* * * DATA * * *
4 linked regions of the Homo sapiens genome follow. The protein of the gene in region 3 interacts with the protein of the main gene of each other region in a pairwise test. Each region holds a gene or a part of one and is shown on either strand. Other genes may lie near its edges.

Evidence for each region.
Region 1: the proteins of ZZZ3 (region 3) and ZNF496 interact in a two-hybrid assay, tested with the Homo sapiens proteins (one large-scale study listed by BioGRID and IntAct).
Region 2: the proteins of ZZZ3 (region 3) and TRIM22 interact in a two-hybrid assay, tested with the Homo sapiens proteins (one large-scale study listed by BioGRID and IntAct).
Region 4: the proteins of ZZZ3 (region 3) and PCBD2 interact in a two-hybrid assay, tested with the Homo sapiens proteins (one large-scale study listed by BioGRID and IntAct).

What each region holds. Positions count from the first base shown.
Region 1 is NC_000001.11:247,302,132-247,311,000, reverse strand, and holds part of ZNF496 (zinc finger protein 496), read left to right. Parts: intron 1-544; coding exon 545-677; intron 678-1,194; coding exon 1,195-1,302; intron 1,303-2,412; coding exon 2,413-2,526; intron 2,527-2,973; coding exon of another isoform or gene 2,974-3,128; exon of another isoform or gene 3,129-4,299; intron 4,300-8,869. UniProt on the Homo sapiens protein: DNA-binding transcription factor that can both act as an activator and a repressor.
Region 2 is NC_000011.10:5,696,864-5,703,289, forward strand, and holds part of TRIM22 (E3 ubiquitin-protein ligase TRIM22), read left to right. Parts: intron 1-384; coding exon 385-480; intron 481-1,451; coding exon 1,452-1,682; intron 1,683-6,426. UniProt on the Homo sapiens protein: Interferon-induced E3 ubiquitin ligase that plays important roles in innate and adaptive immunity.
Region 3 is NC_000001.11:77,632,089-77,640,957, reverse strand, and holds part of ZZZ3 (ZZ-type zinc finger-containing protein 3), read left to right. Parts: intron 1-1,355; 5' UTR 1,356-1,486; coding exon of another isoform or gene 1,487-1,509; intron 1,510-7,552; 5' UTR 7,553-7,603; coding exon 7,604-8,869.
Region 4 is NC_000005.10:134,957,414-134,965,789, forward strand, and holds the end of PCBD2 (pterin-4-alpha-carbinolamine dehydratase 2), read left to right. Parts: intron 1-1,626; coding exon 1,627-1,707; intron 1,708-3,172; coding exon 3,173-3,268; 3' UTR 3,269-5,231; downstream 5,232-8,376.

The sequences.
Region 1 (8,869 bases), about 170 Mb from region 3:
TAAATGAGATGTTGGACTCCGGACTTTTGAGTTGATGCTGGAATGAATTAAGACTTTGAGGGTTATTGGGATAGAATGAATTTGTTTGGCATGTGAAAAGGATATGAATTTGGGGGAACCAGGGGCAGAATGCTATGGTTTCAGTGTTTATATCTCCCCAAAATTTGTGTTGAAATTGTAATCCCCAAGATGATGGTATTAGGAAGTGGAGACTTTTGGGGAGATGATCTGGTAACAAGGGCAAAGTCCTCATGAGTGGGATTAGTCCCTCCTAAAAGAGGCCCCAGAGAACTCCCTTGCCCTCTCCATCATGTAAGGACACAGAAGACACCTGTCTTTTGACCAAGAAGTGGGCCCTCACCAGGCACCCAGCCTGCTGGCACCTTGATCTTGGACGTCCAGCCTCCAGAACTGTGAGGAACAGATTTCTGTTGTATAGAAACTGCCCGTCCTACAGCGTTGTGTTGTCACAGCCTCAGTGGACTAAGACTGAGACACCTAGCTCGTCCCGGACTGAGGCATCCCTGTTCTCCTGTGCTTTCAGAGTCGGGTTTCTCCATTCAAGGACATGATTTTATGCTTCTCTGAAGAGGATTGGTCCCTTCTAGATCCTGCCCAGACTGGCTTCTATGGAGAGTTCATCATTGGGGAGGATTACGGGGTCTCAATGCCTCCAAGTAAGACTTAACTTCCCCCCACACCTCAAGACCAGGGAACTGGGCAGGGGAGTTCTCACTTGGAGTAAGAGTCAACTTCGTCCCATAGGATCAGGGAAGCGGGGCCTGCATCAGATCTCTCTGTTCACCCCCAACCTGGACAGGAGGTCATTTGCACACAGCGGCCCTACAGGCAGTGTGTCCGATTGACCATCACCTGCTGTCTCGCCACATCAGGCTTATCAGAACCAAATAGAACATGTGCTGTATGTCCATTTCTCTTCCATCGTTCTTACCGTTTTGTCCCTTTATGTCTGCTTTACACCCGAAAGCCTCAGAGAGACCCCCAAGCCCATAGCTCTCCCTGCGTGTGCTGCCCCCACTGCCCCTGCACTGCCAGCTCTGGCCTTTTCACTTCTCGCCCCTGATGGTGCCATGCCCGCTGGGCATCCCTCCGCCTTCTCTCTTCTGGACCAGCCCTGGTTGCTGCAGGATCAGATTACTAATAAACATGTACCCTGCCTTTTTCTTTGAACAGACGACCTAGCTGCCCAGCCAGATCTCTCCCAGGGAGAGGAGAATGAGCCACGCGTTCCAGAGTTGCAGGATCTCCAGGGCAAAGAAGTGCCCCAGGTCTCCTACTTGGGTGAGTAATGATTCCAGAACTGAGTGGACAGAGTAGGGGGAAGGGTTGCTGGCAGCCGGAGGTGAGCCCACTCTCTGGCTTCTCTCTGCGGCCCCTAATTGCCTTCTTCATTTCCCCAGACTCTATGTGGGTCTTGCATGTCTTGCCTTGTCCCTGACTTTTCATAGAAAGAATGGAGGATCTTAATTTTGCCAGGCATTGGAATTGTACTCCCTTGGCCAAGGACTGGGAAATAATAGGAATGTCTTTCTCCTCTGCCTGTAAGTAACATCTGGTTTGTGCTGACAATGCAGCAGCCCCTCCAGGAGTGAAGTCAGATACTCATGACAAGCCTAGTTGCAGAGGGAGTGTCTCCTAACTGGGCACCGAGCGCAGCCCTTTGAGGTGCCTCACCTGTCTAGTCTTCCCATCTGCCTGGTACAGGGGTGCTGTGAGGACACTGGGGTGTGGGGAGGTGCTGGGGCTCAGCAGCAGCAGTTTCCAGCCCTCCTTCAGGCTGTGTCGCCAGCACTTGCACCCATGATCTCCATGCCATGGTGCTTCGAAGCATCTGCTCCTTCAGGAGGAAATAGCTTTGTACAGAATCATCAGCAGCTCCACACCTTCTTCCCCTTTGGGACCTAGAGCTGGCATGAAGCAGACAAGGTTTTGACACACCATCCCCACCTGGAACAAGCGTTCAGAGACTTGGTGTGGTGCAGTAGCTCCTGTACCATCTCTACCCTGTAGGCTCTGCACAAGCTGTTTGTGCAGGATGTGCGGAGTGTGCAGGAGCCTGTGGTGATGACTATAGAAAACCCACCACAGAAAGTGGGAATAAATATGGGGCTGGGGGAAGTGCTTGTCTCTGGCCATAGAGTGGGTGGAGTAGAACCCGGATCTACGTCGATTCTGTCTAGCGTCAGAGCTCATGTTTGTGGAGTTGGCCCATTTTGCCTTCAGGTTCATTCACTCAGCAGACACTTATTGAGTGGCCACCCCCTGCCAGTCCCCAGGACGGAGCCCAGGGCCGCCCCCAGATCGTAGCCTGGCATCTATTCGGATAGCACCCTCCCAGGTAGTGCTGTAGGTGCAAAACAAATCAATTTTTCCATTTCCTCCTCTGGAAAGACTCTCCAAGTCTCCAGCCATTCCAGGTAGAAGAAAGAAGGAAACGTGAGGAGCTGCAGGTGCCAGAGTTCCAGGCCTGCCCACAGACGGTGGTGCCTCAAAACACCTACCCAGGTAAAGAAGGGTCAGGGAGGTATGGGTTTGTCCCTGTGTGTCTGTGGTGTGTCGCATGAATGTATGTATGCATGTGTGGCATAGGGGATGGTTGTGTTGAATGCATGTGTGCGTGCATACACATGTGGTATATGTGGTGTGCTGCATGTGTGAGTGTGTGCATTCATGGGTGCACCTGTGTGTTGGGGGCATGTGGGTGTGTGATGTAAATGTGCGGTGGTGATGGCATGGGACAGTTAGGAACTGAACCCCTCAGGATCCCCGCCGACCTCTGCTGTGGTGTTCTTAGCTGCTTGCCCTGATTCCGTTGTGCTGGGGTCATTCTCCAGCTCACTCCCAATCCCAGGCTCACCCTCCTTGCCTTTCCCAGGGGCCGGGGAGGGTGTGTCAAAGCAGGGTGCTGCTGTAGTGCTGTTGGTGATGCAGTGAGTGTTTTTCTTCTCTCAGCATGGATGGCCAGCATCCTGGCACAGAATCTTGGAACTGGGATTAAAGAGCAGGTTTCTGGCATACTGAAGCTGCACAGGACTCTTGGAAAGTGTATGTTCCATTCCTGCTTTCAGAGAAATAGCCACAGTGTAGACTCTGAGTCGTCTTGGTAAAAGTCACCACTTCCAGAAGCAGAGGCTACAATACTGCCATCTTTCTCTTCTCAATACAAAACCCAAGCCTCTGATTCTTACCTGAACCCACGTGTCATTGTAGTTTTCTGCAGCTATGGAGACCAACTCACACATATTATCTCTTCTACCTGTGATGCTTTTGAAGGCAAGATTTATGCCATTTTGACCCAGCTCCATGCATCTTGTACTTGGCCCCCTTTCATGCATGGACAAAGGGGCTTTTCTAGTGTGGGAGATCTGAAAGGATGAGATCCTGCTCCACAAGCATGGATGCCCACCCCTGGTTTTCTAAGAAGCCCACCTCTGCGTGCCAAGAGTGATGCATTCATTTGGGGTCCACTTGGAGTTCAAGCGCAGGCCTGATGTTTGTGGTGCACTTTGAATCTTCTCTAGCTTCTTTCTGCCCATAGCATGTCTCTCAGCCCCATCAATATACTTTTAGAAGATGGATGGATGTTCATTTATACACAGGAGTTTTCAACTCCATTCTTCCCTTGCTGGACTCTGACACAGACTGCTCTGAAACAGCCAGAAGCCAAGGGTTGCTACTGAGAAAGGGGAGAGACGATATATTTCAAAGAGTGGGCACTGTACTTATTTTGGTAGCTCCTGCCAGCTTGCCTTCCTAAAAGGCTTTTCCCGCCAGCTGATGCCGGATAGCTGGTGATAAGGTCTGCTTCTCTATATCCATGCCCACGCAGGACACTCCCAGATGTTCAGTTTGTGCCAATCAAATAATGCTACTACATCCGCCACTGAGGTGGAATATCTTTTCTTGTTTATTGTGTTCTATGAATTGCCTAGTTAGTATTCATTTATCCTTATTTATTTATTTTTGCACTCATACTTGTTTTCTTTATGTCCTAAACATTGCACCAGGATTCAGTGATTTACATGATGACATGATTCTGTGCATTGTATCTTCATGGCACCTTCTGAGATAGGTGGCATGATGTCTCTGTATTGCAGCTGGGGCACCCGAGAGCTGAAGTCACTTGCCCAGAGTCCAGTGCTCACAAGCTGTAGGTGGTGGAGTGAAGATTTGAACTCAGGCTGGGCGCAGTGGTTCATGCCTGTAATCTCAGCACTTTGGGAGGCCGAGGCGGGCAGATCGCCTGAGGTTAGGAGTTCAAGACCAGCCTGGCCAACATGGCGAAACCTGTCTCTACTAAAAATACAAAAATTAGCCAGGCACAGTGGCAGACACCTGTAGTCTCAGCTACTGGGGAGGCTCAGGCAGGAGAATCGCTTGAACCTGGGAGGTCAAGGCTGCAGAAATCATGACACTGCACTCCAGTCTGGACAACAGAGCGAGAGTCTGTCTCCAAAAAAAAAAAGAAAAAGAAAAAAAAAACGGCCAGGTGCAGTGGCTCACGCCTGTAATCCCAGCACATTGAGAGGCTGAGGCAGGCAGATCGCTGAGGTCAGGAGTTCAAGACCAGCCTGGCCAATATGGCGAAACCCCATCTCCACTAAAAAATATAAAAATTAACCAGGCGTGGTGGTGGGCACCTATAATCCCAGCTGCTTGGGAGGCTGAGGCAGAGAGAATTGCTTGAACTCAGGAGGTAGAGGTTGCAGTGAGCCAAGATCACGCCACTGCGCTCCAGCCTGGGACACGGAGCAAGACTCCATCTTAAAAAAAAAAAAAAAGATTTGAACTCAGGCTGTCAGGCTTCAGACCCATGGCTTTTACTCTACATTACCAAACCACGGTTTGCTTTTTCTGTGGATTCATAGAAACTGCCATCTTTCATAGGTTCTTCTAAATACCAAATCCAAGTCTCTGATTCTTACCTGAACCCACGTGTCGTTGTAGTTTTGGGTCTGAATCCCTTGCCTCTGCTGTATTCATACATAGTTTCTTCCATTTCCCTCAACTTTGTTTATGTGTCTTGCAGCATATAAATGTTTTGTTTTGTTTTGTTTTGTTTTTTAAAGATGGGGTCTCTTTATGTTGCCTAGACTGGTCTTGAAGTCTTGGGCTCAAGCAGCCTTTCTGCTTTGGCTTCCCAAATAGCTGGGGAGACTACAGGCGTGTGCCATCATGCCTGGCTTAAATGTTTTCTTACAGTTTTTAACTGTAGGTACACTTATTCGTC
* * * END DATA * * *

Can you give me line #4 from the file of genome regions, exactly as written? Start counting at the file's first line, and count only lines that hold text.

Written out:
Region 2: the proteins of ZZZ3 (region 3) and TRIM22 interact in a two-hybrid assay, tested with the Homo sapiens proteins (one large-scale study listed by BioGRID and IntAct).